Who are the Russian people now that they are no longer Communists? Richards explores the Russian world outside of the European-dominated cities of Moscow and St Petersburg. For 16 years after the fall of the Soviet Union, the Russian people have been full of both hope and despair. Here is a country in transition, evolving in unusual ways, with an outlook that is often bleak, but with a people who continue to perservere.
— Karen T Harris, Bunch of Grapes Bookstore, Vineyard Haven, MA
Guy lives on an old barge, trolling around the North Sea's coast, lost in more ways than one. Five years earlier, his young daughter was killed in an accident and his marriage did not survive long after her death. Every night Guy sits in his boat and writes a diary of what might have been, each entry far more real to him than the physical world. A chance encounter with another woman and her daughter gives him a glimpse of a possible future. The question is, has that glimpse has come in time?
— Jackie Blem, Tattered Cover Bookstore, Denver, CO
Once again there is trouble in the Amish Community, as a series of robberies have been committed, perhaps by some of the young men of the community. When a buggy is hit by a truck, killing both drivers and severely injuring the sheriff, Professor Michael Branden is called in to help. The mystery unravels slowly, with a good many surprises along the way. Another excellent entry in this series!
— Betty Barnes, River Reader LLC, Lexington, MO
Hull Zero Three is a fast-paced story of cloned people aboard a colonist ship that is damaged and at war with itself. The clones have to piece together what has gone wrong in their world in order to survive the dangers of manufactured beasts that would kill them. This is one of the best science fiction novels that I have ever read. A real page turner!
— Fran Wilson, Colorado State University Bookstore, Fort Collins, CO
Why ever do we read and tell those old tales of gods and godesses? Those has-beens are utterly silly! But Luka finds he needs them to save his father -- the Shah of Blah -- from his endless torpor. Master storyteller Rushdie wonderfully and delightfully reminds us why we need our stories, and of the sheer pleasure of words, upon words, upon words.
— Lauren Losaw, The Bookloft, Great Barrington, MA
Franklin Roosevelt appointed the most Supreme Court justices of any president, but four -- Hugo Black, William Douglas, Felix Frankfurter, and Robert Jackson -- towered above the rest. The history of the judges and the development of their constitutional philosophies is also the story of social change in the United States during the middle of the 20th century, which culminated in the monumental Brown vs. Board of Education decision.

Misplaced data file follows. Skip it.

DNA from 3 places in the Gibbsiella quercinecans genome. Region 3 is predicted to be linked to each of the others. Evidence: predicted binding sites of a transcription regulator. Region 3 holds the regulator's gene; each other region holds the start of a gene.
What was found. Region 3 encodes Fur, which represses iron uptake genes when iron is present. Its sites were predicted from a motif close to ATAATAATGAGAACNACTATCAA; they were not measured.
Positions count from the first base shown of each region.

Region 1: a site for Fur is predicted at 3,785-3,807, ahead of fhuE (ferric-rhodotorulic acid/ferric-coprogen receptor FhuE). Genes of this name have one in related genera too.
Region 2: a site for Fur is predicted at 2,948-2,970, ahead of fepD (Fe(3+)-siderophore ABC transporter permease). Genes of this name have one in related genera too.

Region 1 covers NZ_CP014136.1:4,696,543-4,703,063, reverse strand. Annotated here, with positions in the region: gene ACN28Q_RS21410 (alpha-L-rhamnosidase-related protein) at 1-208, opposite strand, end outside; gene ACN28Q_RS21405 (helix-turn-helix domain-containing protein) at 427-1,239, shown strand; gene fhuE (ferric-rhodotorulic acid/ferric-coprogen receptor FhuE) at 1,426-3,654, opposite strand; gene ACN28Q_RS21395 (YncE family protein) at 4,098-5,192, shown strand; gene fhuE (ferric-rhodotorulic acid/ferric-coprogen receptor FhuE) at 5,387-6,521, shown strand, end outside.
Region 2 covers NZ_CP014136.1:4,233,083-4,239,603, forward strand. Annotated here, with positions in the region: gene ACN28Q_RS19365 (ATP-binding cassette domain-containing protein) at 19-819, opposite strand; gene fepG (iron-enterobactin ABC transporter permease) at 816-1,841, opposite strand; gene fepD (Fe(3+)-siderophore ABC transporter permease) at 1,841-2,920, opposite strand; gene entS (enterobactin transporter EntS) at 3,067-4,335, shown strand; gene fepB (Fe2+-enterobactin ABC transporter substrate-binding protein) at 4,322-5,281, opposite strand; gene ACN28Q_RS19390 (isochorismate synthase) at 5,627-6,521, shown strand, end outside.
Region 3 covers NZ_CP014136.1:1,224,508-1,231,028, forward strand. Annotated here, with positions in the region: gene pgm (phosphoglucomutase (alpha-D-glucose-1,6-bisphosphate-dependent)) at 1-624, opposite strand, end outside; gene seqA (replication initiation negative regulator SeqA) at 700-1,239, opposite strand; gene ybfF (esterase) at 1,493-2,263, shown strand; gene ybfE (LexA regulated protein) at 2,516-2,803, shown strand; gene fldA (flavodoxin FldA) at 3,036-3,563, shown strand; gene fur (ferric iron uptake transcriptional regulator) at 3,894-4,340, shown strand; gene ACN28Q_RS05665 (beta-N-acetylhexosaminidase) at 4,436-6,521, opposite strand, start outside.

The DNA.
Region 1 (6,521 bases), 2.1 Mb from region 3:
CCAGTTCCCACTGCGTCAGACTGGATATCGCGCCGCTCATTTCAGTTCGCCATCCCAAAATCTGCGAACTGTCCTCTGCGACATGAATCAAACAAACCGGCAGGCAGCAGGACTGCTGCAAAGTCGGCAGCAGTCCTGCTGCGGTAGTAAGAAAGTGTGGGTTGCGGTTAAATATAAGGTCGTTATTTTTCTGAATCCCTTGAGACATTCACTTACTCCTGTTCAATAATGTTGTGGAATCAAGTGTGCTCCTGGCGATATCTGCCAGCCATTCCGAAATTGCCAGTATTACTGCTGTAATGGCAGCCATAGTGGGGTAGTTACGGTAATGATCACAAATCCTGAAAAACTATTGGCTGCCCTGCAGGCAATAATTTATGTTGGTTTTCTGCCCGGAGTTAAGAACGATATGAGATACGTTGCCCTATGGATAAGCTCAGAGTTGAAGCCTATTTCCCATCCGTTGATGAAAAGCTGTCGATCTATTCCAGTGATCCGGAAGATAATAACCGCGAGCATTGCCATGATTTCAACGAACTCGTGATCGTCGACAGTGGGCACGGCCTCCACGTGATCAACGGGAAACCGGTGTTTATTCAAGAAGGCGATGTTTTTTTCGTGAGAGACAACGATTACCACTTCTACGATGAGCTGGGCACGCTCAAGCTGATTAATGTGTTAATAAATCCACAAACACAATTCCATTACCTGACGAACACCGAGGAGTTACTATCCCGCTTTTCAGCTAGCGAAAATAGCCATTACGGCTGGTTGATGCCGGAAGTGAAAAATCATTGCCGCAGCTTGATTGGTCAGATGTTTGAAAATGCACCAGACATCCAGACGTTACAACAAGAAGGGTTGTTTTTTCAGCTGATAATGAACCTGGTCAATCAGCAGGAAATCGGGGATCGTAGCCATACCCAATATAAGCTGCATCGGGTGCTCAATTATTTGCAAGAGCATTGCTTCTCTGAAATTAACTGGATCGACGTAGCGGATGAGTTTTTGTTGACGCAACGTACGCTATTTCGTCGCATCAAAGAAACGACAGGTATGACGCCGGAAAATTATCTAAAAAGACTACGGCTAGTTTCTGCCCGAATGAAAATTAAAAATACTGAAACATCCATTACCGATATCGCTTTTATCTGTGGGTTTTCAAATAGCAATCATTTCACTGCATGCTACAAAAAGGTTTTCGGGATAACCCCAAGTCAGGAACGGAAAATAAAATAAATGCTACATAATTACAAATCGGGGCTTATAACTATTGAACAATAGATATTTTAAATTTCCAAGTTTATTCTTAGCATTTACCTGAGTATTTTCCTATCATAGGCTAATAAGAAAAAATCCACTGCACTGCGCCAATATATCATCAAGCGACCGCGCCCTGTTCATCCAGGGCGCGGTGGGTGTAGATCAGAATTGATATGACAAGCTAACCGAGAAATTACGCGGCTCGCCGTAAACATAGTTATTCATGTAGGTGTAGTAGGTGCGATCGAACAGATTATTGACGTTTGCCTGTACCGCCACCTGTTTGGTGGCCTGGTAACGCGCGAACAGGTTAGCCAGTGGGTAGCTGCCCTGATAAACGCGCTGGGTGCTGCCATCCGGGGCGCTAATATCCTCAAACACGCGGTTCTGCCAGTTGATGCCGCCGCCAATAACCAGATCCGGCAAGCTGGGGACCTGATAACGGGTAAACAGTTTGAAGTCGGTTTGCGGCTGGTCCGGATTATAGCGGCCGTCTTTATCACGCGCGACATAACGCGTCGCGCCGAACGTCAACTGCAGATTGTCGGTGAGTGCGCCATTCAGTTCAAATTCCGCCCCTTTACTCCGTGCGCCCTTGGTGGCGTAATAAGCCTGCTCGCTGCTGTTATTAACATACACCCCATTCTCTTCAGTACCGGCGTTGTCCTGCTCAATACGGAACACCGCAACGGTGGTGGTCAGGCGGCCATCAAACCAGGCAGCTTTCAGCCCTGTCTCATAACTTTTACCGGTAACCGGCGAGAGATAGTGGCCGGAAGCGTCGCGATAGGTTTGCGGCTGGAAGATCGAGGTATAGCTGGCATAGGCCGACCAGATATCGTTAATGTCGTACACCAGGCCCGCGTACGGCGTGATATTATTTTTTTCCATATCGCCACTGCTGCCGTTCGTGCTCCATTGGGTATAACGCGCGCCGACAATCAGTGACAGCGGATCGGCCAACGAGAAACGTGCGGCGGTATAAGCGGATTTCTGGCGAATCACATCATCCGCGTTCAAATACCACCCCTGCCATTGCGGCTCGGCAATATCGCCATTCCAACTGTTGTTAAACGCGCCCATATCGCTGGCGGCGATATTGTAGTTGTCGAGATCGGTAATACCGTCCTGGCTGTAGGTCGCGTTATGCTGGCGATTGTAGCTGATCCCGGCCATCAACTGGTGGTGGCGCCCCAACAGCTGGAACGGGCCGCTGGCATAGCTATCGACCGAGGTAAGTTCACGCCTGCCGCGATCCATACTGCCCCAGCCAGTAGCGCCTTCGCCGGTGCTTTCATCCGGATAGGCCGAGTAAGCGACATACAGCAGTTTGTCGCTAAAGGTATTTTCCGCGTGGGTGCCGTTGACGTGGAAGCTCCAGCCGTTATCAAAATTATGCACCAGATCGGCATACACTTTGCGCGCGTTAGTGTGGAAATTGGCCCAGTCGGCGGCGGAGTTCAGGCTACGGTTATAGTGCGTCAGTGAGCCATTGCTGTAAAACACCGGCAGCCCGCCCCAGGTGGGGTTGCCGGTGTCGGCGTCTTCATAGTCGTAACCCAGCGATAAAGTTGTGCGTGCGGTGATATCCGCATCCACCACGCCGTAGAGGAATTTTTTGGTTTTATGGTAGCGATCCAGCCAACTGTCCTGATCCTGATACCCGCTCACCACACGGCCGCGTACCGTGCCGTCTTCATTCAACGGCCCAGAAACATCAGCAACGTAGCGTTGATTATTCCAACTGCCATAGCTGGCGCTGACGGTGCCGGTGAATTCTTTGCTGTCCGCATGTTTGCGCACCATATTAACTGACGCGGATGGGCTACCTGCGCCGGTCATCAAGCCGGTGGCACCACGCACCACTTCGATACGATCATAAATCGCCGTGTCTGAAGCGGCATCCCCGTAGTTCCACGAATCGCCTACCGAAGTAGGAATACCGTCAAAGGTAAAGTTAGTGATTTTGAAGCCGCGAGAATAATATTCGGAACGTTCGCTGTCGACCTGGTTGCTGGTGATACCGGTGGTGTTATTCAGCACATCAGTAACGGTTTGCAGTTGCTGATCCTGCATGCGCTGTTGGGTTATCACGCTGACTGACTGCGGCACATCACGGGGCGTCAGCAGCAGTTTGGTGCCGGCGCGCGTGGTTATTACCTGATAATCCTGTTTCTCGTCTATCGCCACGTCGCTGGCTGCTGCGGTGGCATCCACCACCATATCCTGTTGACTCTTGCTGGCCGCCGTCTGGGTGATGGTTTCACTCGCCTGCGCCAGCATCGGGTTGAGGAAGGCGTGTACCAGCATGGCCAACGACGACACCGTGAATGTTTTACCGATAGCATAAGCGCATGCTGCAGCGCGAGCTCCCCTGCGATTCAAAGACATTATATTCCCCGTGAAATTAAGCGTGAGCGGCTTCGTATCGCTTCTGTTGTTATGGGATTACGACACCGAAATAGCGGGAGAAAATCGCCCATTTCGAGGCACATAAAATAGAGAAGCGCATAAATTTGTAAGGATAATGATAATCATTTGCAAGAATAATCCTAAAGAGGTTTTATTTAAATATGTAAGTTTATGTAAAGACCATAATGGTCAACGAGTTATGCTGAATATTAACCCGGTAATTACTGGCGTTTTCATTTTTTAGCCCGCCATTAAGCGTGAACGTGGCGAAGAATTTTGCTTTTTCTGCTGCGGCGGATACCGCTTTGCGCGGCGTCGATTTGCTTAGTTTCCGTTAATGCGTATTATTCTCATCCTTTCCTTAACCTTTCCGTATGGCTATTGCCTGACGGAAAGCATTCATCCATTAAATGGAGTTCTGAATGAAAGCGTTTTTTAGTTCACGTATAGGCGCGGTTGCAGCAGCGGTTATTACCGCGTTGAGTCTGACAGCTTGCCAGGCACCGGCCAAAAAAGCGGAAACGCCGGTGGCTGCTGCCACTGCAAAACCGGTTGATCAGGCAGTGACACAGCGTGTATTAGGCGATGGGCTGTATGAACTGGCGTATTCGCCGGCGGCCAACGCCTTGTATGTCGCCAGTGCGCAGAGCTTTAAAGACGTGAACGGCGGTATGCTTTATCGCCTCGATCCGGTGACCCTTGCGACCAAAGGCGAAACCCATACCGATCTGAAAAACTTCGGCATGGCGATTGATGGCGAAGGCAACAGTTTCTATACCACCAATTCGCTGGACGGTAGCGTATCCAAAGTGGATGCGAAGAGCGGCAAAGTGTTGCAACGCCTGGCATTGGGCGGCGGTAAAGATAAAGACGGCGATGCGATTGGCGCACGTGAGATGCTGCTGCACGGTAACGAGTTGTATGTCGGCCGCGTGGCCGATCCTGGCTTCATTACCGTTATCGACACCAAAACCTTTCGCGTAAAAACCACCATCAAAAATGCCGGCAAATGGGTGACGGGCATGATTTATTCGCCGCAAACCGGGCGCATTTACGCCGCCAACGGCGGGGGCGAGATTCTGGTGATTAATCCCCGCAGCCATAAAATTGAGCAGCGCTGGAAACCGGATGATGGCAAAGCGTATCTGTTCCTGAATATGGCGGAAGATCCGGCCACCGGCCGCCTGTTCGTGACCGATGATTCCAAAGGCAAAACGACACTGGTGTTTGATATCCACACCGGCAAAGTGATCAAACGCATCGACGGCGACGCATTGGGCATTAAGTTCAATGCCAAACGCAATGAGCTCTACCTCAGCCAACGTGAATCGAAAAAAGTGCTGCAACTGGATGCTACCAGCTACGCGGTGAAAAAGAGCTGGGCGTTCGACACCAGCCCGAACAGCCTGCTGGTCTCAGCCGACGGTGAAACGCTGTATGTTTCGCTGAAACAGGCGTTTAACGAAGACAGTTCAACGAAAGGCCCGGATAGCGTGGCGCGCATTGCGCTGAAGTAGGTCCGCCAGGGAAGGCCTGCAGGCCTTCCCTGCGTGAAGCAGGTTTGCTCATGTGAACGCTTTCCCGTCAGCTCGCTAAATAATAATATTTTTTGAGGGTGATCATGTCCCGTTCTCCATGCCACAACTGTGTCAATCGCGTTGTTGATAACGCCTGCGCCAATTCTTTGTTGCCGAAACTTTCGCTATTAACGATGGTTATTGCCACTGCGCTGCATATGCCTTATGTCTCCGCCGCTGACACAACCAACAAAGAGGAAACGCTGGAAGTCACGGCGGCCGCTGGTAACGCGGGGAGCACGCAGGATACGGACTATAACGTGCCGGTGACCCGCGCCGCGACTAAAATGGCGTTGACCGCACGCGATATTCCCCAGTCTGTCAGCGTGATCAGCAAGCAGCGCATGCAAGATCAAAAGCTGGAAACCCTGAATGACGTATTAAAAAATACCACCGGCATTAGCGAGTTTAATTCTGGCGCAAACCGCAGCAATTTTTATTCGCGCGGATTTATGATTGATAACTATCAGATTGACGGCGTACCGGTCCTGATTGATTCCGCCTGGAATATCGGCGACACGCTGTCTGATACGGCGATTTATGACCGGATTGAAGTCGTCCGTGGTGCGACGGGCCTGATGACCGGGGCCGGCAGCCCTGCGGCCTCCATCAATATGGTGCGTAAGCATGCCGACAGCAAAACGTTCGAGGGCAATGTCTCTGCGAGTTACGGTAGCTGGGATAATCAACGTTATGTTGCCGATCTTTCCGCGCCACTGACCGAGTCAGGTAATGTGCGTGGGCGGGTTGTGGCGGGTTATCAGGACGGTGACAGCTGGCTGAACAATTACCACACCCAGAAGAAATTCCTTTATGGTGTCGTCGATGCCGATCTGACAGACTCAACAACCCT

— Bill Cusumano, Nicola's Books, Ann Arbor, MI
This is a sprawling, lively Dickensian story of love between a poor boy from the shantytowns and a girl whose father has a private helicopter. Set in in Sao Paulo, a city with more than 200 heliports and where the rich don't dare walk the streets, Heliopolis is a rags-to-riches tale like no other from the award-winning Scudamore.
— Nick DiMartino, University Book Store, Bellevue, WA
From the author of a number of well-regarded books on the way dogs think, this is the story of Flint, a Cairn Terrier, a breed full of zest and mischief. Flint was Stanley Coren's companion and friend for many years. The story of their life together is funny, challenging, inspiring, and a great read for those gifted with a love of dogs.
— Deon Stonehouse, Sunriver Books, Sunriver, OR
In this debut novel, originally published in 1992, a Nobel Laureate novelist spars with several journalists he has agreed to meet upon learning that he has only two months to live. Each of the interviews ends with little satisfaction on either side until, finally, a young woman journalist manages to hold her own. She's the only one who has read his novels, and she raises questions about his life and work that lead to an unexpected conclusion. Written almost entirely in dialogue, the book reads like a brilliant and graceful fencing match, and we are pulled along, unsure who will win.
— Alice Meloy, Blue Willow Bookshop, Houston, TX
Bakewell has written a thoroughly engaging look at the life and work of Michel de Montaigne, whose incessantly questioning approach to life is both remarkably modern and usefully instructive, even though he composed his famous essays more than 400 years ago.
— Dale Szczeblowski, Porter Square Books, Cambridge, MA
Here is an honest and enlightening look at the practice of modern-day arranged marriage, told by a devout British Muslim woman. With warmth and humor, Shelina takes the reader on her journey to find Mr.Right, through a minefield of Mr. Wrongs. A fascinating glimpse into a culture and tradition misunderstood and prejudged by many of us,
— Tova Beiser, Brown University Bookstore, Providence, RI